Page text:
The ICIS weekly Urea reports are covered in China, Europe and the US as well as globally in The Market report. For China, there is an extensive coverage of export, ex-works and ex-warehouse prices, and the Europe report concentrates on spot prilled and granular grades in Yuzhny, Baltic, Middle East and northwest Europe, while the US has spot quotes for the US Gulf and Arab Gulf. All these prices assessments are supported by an independent market commentary that includes details of production news, exports, regional updates, demand and supply and any other key influencing factors. This reliable market intelligence can help you to make informed commercial choices.
ICIS Urea overview
Urea is a key nitrogen fertilizer and a truly global product. Its price is extremely volatile and the product is highly traded and can see dramatic price swings on a regular basis, because of this, the accurate prices provided by ICIS are key to the market.
The key feedstock is natural gas via ammonia. Urea also has important relationships with crop prices such as wheat and corn.
Urea can also be used in the industrial sector to make UF resins, to make melamine; to make adhesives and paints. And for laminates, moulding compounds, paper and textiles.
Urea occurs as white crystals which absorb water. These are either odourless or have a slight smell of ammonia. Urea is not considered to be harmful at normal temperature, but the dust may irritate the skin, eyes and nose.
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Urea: Market overview
Updated to Q1 2017
The urea market began the first quarter of 2017 on a firm note with prices in North Africa inching closer to the $300/tonne FOB mark by mid-January, a level not touched since November 2015 in Egypt.
Prices are expected to stay firm with China still concentrating on domestic demand. Good demand is also anticipated from Europe and the US, while Latin American buying is picking up.
Yuzhny availability remains limited to Dnipro. There is talk the OPZ plant may be down for all of Q1 while Baltic cargoes may be limited as Russian producers maximise deliveries to Ukraine ahead of the 1 March deadline for imposition of anti-dumping duties.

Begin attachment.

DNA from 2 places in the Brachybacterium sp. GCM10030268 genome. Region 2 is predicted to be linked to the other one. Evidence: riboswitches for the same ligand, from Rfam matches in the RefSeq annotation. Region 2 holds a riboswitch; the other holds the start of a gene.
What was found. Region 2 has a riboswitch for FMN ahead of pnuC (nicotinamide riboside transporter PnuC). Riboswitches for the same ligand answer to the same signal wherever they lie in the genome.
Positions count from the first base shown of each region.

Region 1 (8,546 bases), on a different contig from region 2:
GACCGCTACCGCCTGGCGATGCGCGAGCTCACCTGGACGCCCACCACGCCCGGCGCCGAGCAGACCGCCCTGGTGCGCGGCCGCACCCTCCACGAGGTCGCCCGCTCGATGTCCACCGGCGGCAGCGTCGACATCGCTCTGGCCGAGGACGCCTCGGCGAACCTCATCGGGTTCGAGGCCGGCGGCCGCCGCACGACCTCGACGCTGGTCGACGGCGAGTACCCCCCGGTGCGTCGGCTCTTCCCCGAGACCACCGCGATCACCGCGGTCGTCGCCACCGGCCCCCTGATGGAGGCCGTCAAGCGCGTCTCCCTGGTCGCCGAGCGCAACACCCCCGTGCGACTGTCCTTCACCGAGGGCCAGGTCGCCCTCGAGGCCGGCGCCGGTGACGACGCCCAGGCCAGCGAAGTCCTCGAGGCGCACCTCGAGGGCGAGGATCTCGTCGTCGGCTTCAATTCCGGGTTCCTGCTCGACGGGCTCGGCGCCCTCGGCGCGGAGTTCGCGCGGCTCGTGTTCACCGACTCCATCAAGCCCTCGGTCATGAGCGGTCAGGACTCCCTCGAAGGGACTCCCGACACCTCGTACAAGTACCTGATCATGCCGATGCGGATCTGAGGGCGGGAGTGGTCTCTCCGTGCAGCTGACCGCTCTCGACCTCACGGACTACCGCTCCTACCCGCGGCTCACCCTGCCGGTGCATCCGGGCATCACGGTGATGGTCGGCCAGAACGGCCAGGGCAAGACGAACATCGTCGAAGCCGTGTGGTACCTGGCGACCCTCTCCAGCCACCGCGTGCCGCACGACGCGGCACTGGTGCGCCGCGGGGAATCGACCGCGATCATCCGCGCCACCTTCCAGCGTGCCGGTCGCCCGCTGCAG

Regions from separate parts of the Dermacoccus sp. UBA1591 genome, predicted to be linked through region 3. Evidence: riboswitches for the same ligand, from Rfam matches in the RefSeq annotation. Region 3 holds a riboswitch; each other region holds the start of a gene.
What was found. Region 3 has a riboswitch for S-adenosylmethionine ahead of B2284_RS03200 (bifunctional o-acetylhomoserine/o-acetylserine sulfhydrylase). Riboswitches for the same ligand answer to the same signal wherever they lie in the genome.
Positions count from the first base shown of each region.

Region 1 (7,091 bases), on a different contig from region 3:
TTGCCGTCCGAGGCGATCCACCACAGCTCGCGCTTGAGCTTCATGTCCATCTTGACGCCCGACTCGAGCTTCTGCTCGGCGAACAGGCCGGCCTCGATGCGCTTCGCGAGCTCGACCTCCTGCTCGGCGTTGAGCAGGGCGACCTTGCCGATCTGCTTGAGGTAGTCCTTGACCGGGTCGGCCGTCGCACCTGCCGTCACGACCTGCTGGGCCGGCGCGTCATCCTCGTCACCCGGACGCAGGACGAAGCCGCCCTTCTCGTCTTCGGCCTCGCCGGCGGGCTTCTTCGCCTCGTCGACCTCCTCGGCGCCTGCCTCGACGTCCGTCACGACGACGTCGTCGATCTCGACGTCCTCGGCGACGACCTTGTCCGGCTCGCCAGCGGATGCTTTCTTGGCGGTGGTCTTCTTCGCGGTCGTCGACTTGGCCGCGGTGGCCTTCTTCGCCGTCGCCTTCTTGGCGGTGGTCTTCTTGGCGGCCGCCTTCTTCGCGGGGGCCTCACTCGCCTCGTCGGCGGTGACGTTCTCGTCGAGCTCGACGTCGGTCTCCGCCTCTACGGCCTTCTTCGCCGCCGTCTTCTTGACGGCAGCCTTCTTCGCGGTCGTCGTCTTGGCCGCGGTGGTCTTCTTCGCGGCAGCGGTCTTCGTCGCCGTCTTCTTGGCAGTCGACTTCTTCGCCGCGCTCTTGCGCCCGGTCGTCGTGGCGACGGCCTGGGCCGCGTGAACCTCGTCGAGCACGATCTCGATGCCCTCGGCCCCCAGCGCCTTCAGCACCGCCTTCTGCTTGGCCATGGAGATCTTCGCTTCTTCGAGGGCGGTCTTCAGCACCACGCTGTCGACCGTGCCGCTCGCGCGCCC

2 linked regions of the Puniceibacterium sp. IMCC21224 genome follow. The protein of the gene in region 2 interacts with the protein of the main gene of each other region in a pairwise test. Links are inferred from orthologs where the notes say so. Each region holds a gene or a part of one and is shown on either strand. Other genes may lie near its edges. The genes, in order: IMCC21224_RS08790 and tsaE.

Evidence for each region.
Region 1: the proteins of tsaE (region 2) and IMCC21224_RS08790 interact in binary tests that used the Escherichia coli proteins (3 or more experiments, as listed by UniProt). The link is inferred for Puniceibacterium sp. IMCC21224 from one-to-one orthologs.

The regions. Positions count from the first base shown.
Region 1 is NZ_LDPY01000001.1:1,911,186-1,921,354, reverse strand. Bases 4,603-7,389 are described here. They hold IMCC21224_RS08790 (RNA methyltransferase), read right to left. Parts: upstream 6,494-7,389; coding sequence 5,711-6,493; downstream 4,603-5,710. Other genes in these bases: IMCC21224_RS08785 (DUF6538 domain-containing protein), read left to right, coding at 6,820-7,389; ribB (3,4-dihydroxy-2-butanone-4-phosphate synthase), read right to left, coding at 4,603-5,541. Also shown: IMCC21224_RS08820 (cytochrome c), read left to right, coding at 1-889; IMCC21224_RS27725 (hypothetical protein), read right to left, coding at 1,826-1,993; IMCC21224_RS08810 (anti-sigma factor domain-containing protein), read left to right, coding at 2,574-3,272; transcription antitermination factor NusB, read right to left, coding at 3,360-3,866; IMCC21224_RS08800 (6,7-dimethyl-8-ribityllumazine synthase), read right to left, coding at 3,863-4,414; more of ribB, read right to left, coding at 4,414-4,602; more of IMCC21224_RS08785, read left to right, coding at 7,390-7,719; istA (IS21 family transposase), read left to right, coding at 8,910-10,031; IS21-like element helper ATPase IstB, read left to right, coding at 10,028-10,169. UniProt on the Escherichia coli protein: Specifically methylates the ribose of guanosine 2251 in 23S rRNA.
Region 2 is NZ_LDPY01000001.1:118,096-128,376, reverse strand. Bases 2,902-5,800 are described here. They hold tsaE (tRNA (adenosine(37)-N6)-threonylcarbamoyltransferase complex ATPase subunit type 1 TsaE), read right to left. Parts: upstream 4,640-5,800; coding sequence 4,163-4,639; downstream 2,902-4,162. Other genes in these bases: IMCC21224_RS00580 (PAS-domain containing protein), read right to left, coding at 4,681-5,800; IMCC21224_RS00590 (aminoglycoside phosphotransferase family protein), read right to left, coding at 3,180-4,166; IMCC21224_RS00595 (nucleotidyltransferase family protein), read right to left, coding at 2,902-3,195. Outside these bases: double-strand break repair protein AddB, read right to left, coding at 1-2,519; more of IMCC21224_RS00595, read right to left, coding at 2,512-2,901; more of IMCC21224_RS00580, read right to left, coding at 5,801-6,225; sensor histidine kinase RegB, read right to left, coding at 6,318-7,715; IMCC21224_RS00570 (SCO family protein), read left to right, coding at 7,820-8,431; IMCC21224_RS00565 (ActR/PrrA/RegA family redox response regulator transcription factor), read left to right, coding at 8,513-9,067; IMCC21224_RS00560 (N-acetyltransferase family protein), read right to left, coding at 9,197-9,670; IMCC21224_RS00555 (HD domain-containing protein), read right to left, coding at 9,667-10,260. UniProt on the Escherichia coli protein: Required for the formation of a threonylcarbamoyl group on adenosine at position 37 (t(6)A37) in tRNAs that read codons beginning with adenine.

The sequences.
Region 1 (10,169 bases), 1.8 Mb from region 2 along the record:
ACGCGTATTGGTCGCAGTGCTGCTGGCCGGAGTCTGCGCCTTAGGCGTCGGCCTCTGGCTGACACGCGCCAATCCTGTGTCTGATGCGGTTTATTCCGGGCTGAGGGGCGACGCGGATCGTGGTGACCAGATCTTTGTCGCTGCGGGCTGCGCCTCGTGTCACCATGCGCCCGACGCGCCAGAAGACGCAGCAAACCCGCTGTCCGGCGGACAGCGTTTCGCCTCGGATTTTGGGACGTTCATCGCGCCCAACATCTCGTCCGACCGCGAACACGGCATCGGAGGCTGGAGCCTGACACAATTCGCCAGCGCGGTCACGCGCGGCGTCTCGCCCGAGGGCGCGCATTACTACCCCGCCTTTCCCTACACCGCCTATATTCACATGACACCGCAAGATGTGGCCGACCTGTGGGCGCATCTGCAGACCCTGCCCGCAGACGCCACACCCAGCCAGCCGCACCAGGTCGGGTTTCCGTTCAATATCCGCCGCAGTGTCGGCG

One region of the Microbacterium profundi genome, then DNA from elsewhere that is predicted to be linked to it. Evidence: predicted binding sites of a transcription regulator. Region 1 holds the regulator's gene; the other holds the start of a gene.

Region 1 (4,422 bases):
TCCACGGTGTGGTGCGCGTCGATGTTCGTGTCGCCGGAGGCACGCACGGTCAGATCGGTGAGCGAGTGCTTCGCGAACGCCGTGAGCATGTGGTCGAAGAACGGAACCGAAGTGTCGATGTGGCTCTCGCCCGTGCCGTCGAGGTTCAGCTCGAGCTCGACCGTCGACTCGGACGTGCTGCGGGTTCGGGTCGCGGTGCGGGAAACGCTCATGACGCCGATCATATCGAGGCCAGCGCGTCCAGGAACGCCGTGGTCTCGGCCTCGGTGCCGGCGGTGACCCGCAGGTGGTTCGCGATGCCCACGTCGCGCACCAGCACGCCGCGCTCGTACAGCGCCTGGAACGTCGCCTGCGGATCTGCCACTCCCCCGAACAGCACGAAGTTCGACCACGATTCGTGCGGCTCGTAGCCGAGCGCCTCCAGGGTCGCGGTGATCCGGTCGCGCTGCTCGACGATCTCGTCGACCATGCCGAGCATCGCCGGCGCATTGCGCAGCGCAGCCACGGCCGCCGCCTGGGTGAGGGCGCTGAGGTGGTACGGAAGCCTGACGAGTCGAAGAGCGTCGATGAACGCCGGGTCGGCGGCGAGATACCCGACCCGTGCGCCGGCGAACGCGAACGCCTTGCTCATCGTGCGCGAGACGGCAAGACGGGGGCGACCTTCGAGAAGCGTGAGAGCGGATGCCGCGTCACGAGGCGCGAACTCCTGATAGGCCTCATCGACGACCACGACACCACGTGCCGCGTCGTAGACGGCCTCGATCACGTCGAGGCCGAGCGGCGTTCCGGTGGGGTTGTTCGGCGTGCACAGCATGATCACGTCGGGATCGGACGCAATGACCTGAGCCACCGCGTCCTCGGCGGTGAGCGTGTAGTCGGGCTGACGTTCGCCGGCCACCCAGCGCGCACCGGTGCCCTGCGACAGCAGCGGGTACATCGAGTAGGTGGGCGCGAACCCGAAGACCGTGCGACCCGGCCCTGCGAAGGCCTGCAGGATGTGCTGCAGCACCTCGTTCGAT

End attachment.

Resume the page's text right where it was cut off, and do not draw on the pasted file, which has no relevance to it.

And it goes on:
The next Indian tender is delayed further, but whenever it does get announced, the tender is expected to lend further support to the market.
It not clear how long prices will stay firm. Start-up of new nitrogen plants in the US and increase in operating rates in China over the coming months could put a halt to price increases in the second quarter of the year.
News & analysis
Urea news & analysis
ICIS launches Global Urea Markets General Methodology Consultation more >>
ICIS price assessments are based on information gathered from a wide cross-section of the market, comprising consumers, producers, traders and distributors from more than 250 reporters world-wide. Confirmed deals, verified by both buyer and seller, provide the foundation of our price assessments.
Our in-depth market knowledge drives our specialist focus, as we recognise the importance of individual market dynamics and not a one-size-fits-all approach.
Over 25 years of reporting on key chemicals markets, including Urea, has brought global recognition of our methodology as being unbiased, authoritative and rigorous in preserving our editorial integrity. Our global network of reporters in Houston, London, Singapore, Shanghai, Guangzhou, Mumbai, Perth and Moscow ensures unrivalled coverage of established and emerging markets.
Urea occurs as white hygroscopic crystals, which are either odourless or have a slight smell of ammonia. Urea is not considered to be harmful at normal temperature, but the dust may irritate the skin, eyes and nose.
The major outlet for urea, accounting for nearly 90% of total consumption, is as a fertilizer. Urea is also used in the manufacture of urea-formaldehyde resins, the synthesis of melamine, in adhesives and paints, and for laminates, moulding compounds, impregnating paper and textiles.
Urea is widely traded on international fertilizer markets. There are two main hubs in urea trade – the Black Sea and Arab Gulf. These flows are said to determine the global urea prices.
Urea production involves a two step process where the ammonia and carbon dioxide react to form ammonium carbamate which is then dehydrated to urea. In the process, ammonia and carbon dioxide are fed to the synthesis reactor which operates around 180-210oC and 150 bar pressure.